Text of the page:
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I am using setInterval(fname, 10000); to call a function every 10 seconds in JavaScript. Is it possible to stop calling it on some event?

I want the user to be able to stop the repeated refresh of data.

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4 Answers 4

up vote 706 down vote accepted

setInterval() returns an interval ID, which you can pass to clearInterval():

var refreshIntervalId = setInterval(fname, 10000);

/* later */

See the docs for setInterval() and clearInterval().

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How can you start it again after stopping with 'clearInterval()'? If I try to restart it I get 2x the setInterval running. –  Silver89 Apr 2 '12 at 15:37
Me too Each time That i want to use SetInterval(MyFunction , 4000); it get faster and faster , each time 2x time faster :( how can i restart a setinterval?? –  Alireza Massali Feb 3 '13 at 13:15
SetInterval() does not change the speed that you pass it. If whatever it is doing speeds up each time that you call SetInterval(), then you have multiple timers which are running at the same time, and should open a new question. –  Peg Leg 3941 Apr 12 '13 at 11:14
Make sure you are really stopping it. Because of variable scoping, you may not have the right Id to call clearInterval. I have used window.refreshIntervalId instead of a local variable, and it works great! –  osa Oct 15 '13 at 4:10
couldn't I use this inside the fname? –  Pineapple Under the Sea Dec 4 '13 at 10:22

if you setup the return of setInterval to a variable you can use clearInterval to stop it.

var myTimer = setInterval(...);
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You can set a new variable and have it increment ++ (count up one) every time it runs, then use a conditional statement to end it:

var varCounter = 0;
var varName = function(){
     if(varCounter <= 10) {
          /* your code goes here */
     } else {

     setInterval(varName, 10000);

I hope that helps... also I hope thats right :P

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I was surprised to learn that this works clearInterval(varName);. I expected clearInterval to not work when passed the function name, I thought it required the interval ID. I suppose this can only work if you have a named function, as you can't pass an anonymous function as a variable inside of itself. –  Patrick M Aug 15 '12 at 17:24
Actually I think it doesn't works. The code stop being executed because of the restriction on the counter, but the interval keeps firing varName(). Try to log anything after clearInterval() (inside the else clause) and you will see it being written forever. –  Rafael Oliveira Apr 10 '13 at 15:14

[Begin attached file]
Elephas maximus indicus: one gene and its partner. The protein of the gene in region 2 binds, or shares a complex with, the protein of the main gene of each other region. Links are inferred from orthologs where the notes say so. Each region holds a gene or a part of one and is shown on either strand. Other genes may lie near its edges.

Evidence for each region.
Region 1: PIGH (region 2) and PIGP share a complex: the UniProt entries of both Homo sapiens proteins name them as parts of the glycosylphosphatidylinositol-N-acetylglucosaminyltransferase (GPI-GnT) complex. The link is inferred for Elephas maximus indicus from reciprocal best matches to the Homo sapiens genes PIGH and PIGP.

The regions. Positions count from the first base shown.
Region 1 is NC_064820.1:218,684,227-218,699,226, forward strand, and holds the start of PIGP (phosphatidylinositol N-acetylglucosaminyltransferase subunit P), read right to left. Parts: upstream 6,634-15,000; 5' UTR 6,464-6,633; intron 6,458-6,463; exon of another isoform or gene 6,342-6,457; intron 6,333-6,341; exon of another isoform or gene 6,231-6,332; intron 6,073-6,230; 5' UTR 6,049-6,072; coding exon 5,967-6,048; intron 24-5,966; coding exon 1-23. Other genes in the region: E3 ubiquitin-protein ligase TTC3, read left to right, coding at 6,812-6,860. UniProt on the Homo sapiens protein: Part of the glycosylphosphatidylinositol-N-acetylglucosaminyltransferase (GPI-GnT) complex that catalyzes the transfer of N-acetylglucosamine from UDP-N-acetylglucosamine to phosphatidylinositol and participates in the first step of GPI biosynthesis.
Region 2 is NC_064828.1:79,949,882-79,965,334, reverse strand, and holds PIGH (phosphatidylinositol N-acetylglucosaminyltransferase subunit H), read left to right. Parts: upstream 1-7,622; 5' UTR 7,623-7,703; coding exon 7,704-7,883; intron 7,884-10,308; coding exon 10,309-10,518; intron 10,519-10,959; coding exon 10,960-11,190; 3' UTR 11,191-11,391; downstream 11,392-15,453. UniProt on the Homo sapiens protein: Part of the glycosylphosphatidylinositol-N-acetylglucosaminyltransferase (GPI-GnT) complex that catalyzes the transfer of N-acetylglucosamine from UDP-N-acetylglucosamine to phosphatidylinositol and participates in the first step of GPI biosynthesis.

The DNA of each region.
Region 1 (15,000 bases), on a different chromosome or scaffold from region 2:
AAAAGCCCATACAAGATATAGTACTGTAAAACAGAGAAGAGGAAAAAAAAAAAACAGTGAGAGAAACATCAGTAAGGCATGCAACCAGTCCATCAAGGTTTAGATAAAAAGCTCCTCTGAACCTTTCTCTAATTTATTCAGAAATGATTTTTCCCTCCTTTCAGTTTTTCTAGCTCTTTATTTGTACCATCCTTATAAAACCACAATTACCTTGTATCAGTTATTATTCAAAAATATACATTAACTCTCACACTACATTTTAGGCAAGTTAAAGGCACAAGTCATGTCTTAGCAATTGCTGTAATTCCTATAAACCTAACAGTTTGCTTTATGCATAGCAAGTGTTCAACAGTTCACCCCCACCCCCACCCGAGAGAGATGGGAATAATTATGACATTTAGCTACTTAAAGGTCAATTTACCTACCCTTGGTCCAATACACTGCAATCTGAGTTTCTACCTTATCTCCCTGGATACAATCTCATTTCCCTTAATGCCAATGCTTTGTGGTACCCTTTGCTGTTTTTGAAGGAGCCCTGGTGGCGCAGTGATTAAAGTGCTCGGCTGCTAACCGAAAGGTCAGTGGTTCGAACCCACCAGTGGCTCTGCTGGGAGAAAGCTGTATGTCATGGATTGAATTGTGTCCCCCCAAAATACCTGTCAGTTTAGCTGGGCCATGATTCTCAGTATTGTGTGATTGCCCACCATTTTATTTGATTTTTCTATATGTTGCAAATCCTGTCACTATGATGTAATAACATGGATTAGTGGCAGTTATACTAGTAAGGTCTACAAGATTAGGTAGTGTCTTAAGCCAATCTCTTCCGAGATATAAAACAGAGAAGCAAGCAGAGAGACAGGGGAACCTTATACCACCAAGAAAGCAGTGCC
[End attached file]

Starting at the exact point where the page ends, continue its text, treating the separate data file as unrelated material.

The answers above have already explained how setInterval returns a handle, and how this handle is used to cancel the Interval timer.

Some architectural considerations:

Please do not use "scope-less" variables. The safest way is to use the attribute of a DOM object. The easiest place would be "document". If the refresher is started by a start/stop button, you can use the button itself:

<a onclick="start(this);">Start</a>

function start(d){
    if (d.interval){
    } else {
          //refresh here

Since the function is defined inside the button click handler, you don't have to define it again. The timer can be resumed if the button is clicked on again.

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What's better about putting it on document than on window? –  icktoofay Jan 19 at 5:52
correction. I meant to say document.body. In my code example I'm effectively using the button itself. There's no ID for the button, but the "this" pointer is bound to the "d" parameter in the function. Using "window" as the scope is risky because functions are there too. For example, "function test(){}" is accessible via window.test, which is the same as not using a scope at all, because it's a shorthand. Hope this helps. –  Schien Jan 19 at 6:05
do not lose "scope-less" variables -> do not use "scope-less" I would have edited it, but the change is less than 6 letter, and the error is confusing. –  Leif Neland Jul 24 at 12:13
corrected. thanks for catching that. –  Schien Jul 24 at 18:50

protected by hjpotter92 Sep 23 '13 at 4:47

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